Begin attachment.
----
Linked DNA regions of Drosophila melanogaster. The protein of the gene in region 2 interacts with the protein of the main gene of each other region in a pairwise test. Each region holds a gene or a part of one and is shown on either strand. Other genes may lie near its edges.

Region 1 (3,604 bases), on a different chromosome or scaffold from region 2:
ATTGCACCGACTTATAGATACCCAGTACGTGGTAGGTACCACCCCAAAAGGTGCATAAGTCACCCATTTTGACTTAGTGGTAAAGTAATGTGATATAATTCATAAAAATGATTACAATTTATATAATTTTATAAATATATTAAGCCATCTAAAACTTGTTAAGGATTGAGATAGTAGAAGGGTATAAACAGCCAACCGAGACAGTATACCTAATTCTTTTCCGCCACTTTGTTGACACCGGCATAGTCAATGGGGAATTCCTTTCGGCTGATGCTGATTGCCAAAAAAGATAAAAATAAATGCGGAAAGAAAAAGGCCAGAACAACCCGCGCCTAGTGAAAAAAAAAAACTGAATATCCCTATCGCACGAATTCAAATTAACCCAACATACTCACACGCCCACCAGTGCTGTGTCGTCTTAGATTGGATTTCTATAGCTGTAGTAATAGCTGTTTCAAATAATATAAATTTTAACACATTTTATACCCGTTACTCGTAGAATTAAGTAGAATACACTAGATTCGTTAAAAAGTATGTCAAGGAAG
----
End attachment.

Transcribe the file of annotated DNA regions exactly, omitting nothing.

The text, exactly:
Linked DNA regions of Drosophila melanogaster. The protein of the gene in region 2 interacts with the protein of the main gene of each other region in a pairwise test. Each region holds a gene or a part of one and is shown on either strand. Other genes may lie near its edges.

Region 1 (3,604 bases), on a different chromosome or scaffold from region 2:
ATTGCACCGACTTATAGATACCCAGTACGTGGTAGGTACCACCCCAAAAGGTGCATAAGTCACCCATTTTGACTTAGTGGTAAAGTAATGTGATATAATTCATAAAAATGATTACAATTTATATAATTTTATAAATATATTAAGCCATCTAAAACTTGTTAAGGATTGAGATAGTAGAAGGGTATAAACAGCCAACCGAGACAGTATACCTAATTCTTTTCCGCCACTTTGTTGACACCGGCATAGTCAATGGGGAATTCCTTTCGGCTGATGCTGATTGCCAAAAAAGATAAAAATAAATGCGGAAAGAAAAAGGCCAGAACAACCCGCGCCTAGTGAAAAAAAAAAACTGAATATCCCTATCGCACGAATTCAAATTAACCCAACATACTCACACGCCCACCAGTGCTGTGTCGTCTTAGATTGGATTTCTATAGCTGTAGTAATAGCTGTTTCAAATAATATAAATTTTAACACATTTTATACCCGTTACTCGTAGAATTAAGTAGAATACACTAGATTCGTTAAAAAGTATGTCAAGGAAG